Moham Kumar wolfs down a few spoonfuls of spiced black chickpeas for lunch between passengers.
It is 3pm. Kumar has been on the roads of the Indian capital since 9am without a break. He will continue driving until 9pm or 10pm. This is his routine, seven days a week. “When I get home my daughter is asleep. My life is spent in this car,” he says.
Uber’s European operation has been fined £385,000 for a data breach that affected almost 3 million British users, the Information Commissioner’s Office has announced.
Of all the ideologies spawned by Silicon Valley, that of techno-populism – the making of empty promises on the basis of seismic digital disruption – is the strangest. Promising a world of immediate and painless personal empowerment, techno-populism is ambiguous enough to unite big tech firms, startups, cryptocurrency aficionados and even some political parties.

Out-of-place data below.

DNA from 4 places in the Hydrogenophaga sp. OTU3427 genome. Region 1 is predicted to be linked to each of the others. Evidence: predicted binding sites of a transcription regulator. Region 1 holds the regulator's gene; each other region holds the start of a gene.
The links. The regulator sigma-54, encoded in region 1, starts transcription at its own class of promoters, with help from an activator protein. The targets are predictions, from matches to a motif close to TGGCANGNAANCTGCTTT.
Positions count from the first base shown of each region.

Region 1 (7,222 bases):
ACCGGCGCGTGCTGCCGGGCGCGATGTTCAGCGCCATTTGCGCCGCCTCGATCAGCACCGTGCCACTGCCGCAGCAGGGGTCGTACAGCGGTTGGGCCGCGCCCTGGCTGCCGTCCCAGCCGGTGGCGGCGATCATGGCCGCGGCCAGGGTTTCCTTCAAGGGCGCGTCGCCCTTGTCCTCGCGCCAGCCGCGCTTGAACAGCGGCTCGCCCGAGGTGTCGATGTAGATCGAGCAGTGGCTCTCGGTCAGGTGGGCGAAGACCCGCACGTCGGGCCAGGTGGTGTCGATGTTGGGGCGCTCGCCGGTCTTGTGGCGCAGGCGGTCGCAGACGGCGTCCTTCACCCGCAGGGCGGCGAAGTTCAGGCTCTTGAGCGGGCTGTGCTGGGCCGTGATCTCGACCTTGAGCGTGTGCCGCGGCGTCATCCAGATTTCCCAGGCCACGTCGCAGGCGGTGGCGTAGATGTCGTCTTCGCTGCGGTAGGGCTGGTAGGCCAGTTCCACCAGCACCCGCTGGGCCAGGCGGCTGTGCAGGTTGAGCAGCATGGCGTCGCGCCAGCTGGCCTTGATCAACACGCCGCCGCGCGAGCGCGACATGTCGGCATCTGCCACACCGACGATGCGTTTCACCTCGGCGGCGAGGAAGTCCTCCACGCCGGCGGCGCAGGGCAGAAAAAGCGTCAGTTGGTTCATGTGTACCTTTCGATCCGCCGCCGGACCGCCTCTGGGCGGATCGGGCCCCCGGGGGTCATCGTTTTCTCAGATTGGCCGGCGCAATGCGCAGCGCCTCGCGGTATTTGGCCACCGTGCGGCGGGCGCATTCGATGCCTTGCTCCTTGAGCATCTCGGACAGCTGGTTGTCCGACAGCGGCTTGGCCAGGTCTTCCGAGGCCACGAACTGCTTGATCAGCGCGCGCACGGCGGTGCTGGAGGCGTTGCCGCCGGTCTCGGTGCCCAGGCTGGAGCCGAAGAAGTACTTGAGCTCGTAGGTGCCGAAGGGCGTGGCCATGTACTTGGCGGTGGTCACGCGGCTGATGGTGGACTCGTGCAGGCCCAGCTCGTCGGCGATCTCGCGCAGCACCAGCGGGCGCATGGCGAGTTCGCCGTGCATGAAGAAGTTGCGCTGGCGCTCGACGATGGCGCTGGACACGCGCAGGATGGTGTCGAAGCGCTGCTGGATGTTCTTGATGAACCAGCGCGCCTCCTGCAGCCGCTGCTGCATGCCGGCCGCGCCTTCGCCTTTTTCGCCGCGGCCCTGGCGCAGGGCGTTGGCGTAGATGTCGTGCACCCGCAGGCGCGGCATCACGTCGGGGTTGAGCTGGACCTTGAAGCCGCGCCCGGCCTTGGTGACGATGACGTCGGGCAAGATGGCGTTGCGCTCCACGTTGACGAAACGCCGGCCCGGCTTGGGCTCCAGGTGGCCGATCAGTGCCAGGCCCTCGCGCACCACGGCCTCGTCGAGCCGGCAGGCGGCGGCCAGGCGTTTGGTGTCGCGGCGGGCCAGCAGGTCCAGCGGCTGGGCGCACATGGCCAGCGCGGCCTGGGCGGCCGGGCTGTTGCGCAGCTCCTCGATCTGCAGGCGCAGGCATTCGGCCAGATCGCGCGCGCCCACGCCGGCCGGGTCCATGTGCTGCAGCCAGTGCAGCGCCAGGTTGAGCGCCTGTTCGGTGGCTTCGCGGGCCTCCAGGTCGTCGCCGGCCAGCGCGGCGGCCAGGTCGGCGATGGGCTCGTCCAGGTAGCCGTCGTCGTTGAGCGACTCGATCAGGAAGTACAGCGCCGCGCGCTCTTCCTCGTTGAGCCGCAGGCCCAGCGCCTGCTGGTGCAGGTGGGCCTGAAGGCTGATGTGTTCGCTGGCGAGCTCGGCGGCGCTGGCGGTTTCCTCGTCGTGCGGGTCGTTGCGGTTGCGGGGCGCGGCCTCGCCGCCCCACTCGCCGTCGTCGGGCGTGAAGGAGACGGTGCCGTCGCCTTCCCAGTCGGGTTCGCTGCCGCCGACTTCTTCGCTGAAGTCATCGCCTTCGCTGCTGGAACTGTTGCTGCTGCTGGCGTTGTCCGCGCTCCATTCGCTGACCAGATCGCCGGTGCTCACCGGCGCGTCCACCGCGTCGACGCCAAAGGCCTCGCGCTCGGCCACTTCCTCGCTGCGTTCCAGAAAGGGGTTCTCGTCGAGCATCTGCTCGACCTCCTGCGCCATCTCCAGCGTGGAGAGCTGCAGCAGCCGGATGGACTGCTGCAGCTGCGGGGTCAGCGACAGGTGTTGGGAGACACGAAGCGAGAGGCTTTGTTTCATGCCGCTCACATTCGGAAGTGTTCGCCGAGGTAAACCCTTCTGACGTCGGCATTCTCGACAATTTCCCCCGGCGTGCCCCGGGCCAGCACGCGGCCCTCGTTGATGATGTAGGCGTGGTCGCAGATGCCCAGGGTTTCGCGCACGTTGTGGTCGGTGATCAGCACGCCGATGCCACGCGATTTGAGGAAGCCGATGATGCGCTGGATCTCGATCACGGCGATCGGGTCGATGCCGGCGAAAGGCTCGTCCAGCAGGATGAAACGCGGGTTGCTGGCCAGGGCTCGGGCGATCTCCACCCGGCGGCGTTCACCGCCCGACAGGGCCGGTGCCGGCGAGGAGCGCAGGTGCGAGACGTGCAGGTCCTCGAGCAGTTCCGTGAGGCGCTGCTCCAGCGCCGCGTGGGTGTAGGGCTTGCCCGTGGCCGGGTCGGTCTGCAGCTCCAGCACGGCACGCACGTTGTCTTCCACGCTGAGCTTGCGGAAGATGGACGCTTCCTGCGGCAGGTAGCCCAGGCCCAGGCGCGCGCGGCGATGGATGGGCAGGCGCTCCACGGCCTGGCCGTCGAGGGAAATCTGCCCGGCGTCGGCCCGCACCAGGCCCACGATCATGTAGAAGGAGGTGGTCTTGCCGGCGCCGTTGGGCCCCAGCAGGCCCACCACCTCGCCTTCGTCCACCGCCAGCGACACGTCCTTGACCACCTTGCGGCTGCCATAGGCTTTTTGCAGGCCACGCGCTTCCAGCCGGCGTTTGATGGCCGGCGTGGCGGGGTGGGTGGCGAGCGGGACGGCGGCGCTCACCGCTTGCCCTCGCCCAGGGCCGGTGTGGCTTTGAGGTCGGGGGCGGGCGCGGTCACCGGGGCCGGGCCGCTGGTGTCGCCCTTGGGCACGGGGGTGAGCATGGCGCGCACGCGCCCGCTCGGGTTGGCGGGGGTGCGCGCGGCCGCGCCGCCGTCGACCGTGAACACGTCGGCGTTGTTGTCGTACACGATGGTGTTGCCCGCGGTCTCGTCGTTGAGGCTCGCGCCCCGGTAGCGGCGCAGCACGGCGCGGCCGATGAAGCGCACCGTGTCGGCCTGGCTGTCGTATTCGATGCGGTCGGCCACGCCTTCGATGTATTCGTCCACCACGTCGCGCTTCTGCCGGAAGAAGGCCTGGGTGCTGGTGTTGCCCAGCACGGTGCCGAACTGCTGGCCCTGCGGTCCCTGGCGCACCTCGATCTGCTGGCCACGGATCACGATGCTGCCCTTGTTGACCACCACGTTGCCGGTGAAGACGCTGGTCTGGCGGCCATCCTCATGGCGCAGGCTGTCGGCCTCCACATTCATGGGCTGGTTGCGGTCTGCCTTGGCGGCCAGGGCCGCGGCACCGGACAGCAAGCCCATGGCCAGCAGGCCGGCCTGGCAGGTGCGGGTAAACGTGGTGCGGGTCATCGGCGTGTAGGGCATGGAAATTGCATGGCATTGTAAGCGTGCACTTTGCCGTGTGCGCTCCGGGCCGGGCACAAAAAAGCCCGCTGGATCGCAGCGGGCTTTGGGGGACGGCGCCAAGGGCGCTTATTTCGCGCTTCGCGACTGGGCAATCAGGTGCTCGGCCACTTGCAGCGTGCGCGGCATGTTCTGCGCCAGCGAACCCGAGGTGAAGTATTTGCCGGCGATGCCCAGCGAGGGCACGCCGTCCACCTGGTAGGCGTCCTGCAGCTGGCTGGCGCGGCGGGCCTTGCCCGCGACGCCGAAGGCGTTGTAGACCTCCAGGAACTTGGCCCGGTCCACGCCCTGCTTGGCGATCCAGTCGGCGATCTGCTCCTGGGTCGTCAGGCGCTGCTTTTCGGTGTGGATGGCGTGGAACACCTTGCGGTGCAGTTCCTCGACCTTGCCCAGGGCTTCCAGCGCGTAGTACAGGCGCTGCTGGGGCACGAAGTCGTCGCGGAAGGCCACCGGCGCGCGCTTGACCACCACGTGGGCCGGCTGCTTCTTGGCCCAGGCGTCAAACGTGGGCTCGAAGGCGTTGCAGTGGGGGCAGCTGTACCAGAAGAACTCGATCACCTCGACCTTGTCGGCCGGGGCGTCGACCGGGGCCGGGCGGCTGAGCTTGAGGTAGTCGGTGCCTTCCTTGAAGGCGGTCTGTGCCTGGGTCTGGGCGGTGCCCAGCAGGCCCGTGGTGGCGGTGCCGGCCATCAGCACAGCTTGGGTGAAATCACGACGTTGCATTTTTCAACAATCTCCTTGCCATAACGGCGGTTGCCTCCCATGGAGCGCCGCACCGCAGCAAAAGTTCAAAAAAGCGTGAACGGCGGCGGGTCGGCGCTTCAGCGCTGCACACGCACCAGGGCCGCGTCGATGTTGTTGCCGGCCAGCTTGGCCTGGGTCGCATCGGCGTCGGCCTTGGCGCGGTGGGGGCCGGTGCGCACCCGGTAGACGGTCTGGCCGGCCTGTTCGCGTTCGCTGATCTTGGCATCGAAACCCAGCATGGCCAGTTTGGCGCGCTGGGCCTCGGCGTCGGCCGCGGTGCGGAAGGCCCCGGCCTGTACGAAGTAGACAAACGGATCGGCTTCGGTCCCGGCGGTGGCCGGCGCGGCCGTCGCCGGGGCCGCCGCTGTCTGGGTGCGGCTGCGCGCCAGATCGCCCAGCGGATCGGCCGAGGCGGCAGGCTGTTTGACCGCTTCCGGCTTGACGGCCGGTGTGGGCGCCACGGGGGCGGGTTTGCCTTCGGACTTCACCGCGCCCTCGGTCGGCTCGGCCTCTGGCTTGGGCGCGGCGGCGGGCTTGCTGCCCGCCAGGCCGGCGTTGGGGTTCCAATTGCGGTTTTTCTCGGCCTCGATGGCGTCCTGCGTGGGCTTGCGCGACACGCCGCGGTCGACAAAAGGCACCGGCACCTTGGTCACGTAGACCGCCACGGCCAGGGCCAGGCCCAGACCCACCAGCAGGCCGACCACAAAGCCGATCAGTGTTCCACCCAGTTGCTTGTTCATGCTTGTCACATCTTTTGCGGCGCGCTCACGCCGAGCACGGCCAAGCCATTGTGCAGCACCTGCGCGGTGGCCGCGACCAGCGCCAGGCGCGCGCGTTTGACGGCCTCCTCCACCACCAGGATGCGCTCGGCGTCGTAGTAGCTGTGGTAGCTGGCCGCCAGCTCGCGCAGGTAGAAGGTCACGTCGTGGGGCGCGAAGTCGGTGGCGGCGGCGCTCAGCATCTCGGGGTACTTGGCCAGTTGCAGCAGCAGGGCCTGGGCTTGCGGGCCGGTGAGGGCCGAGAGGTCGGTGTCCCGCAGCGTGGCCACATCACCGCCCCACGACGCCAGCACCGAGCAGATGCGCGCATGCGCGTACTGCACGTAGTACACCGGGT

In May 2016, after months of failing to find a traditional job, I began driving for the ride-hailing company Lyft. I was enticed by an online advertisement that promised new drivers in the Los Angeles area a $500 “sign-up bonus” after completing their first 75 rides.
Riders for the collapsed food delivery company Foodora have asked the federal government to sue the firm’s German parent after the administrators conceded the dispatchers were “more likely than not” employees.